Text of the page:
Just outside of the D.C. urban sprawl — where for decades the night sky has been illuminated by a dull artificial glow — Sky Meadows State Park has a surprising and rare quality: dark skies. The park, located in Delaplane, has long been a popular spot for stargazers, offering a glimpse of constellations, nebulas and meteors seldom seen with the naked eye in densely populated areas.
Earlier this month, the International Dark Sky Association awarded Sky Meadows International Dark Sky Park status — a distinction held by only 100 parks worldwide. The designation, a culmination of a year-long application process by park staff and a team of dedicated amateur astronomers and volunteers, recognizes the “distinguished quality of starry nights” at Sky Meadows. Kevin Bowman, Sky Meadows Park manager, called the designation a “major milestone.”
With the addition of Sky Meadows, as well as the simultaneously designated Natural Bridge State Park, Virginia now has a total of five dark sky parks— “more than any other state east of the Mississippi,” Virginia State Parks Director Melissa Baker said in a statement.
The International Dark Sky Association is a non-profit that works to preserve the nighttime environment by partnering with parks and promoting quality outdoor lighting.
For Laura Greenleaf, the association’s advisor for Sky Meadows, the designation was something of a personal triumph. “I grew up just a couple of miles from … Sky Meadows,” said Greenleaf, a Paris native, “so [the park] has been a huge part of my life.”
Staff at Sky Meadows began work on the park’s dark sky application in 2016. The process involved strict requirements, including the creation of a lighting management plan, measurements of acceptable levels of light pollution and a commitment to educational programs. The management plan required the park to minimize nighttime light. Measures taken included setting lights on timers, shielding lights or ensuring they cast their beams downward toward the ground rather than up toward the sky. “A lot of staff and volunteer resources went into changing [our] lights,” said Bowman. “It’s been quite an undertaking.”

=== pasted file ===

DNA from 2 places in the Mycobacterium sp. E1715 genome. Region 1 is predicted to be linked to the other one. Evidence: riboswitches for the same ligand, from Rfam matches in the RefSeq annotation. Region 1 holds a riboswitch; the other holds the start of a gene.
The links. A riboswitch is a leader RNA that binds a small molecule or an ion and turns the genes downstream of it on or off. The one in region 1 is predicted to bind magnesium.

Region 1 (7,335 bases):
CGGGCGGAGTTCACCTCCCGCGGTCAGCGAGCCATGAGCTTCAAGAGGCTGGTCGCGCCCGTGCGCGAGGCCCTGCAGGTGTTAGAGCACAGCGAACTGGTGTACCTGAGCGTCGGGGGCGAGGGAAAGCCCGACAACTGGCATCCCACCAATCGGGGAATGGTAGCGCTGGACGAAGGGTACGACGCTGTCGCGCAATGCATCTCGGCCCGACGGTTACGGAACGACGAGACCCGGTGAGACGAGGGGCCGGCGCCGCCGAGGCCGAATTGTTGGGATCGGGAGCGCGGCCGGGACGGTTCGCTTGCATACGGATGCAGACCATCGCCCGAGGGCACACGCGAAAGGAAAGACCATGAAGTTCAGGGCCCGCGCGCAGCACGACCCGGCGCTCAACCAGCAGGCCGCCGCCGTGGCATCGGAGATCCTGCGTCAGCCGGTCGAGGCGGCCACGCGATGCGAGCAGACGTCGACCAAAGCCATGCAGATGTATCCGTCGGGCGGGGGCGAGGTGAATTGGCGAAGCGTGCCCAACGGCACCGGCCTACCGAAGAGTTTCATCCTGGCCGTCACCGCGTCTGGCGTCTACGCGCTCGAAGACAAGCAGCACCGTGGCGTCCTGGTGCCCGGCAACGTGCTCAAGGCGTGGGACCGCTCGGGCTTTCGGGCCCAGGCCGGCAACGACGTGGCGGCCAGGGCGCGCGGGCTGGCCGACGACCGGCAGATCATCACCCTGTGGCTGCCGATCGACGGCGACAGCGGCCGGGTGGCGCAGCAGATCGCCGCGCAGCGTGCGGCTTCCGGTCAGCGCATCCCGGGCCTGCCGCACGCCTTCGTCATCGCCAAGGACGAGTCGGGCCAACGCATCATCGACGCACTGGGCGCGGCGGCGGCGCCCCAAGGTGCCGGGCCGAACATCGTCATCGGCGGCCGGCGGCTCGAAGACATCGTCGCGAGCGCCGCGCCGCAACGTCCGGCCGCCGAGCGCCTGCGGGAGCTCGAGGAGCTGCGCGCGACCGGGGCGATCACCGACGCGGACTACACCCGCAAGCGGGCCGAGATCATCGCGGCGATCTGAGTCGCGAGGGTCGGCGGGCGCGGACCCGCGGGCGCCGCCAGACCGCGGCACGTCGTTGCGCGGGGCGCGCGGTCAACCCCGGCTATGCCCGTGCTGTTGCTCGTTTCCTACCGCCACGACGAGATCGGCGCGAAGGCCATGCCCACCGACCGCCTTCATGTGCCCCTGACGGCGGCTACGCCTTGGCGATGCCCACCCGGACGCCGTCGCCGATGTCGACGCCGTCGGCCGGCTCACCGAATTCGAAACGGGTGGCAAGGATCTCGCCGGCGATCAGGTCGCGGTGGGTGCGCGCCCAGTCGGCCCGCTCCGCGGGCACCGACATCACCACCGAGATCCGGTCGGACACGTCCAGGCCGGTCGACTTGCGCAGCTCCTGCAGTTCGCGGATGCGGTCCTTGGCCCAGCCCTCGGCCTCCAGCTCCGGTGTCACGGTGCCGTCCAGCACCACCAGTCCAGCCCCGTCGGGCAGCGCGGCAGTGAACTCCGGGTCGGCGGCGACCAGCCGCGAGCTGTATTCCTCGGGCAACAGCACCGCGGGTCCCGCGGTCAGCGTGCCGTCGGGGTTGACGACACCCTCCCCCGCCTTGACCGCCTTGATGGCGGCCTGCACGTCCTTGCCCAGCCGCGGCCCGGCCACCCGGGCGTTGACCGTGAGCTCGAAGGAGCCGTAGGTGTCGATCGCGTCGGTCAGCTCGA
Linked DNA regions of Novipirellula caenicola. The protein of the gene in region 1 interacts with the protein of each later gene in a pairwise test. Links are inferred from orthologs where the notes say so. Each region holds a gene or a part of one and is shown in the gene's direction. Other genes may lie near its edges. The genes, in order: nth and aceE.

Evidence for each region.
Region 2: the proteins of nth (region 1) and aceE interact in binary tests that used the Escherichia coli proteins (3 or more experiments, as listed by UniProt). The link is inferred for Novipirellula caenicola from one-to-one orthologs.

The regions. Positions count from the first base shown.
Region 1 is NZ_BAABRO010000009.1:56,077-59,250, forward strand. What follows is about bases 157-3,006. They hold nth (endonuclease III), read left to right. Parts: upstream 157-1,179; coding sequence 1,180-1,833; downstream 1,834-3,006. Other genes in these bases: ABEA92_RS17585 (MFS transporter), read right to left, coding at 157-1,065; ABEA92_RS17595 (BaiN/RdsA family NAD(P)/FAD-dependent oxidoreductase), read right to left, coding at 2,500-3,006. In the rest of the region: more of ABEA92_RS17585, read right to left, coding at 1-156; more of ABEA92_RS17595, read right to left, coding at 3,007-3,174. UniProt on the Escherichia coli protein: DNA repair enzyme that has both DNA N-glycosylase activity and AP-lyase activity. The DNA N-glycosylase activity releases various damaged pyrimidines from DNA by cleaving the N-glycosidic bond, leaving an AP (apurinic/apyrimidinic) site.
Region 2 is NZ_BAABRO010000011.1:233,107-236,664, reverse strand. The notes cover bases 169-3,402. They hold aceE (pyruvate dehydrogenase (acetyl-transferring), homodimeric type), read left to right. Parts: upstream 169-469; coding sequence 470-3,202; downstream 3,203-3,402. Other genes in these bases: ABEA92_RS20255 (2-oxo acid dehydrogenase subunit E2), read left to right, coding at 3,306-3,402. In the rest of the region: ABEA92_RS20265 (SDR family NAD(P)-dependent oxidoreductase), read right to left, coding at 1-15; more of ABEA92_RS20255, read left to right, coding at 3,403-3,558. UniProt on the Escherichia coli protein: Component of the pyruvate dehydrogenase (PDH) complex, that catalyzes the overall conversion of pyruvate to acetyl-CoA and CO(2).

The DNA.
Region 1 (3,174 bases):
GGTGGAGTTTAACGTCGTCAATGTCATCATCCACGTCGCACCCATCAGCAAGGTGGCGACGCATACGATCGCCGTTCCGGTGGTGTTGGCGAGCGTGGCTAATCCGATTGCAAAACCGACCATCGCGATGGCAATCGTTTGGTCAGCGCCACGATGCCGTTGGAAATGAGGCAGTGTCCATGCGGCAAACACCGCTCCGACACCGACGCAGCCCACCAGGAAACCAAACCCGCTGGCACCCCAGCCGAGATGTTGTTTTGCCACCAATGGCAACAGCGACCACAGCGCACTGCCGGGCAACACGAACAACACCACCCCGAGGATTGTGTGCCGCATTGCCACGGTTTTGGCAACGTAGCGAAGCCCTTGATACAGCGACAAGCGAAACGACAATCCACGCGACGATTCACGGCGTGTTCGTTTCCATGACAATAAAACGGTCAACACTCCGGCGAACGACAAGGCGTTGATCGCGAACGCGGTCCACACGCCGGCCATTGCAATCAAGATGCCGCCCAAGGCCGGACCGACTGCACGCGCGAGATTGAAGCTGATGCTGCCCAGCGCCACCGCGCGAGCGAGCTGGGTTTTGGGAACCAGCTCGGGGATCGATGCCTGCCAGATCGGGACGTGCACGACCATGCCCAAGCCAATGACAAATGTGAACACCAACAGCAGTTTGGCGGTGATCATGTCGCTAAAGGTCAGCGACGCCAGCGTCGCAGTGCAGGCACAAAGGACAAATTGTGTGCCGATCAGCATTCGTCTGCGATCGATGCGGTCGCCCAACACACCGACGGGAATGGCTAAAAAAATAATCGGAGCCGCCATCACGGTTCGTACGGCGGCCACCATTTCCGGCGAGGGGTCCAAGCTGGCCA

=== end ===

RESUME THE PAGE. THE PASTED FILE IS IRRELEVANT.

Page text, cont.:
Recording sufficiently detailed light pollution measurements, known as “sky quality,” proved to be another lengthy part of the process. Dark sky volunteers, many of whom are members of the Northern Virginia Astronomy Club, spent months recording measurements and taking photographs to prove the park’s eligibility for dark sky status. “We have about 55 people who are cleared to go in at night and observe,” said Woody Davis, one of the club’s trustees. “It just takes time to get all the measurements together.”
Now that Sky Meadows has this designation, part of the program commitment is “making the dark sky available to the public,” said Davis. “Astronomy for Everyone,” a monthly public observation night, has been a feature of the park since the late 1980s. Though currently suspended due to the COVID-19 pandemic, the popular program will likely return this May, said Davis, who has coordinated the program since the 1990s.
Geoff Chester, an amateur astronomer, has been observing at Sky Meadows since the mid- 1980s. “It is still a great observing sight,” he said, “but the lights of the D.C. megalopolis and the rapid development of western Loudoun are having an effect. That said, it is still probably the darkest site east of the Blue Ridge that’s easily accessible from D.C.”
Many counties, including Fauquier, employ outdoor lighting ordinances to mitigate the effects of light pollution. But according to Greenleaf, they have not been effective in Virginia and require updating. “[These ordinances] tend to be very permissive, they have vague language … and there is a burden on enforcement that most localities cannot meet.”
Fauquier County’s lighting ordinance – in place since December 2004 -- contains provisions that limit nighttime lighting usage and glare levels in residential areas. It also requires outdoor lighting fixtures to be fully shielded. But lighting associated with roadways, security and a variety of other special conditions—including any lights installed prior to this ordinance—is exempt from this requirement.
The Fauquier County Department of Community Development did not respond to repeated requests for comment.
Davis, similarly concerned about light pollution, has suggested appealing directly to neighbors and developers about adopting smarter lighting choices. “There is no upside for anyone sending light up into space,” Davis said. “And I think people are beginning to appreciate how much there is to see in the sky … all the [constellations] you’re never going to see with a lot of background light.”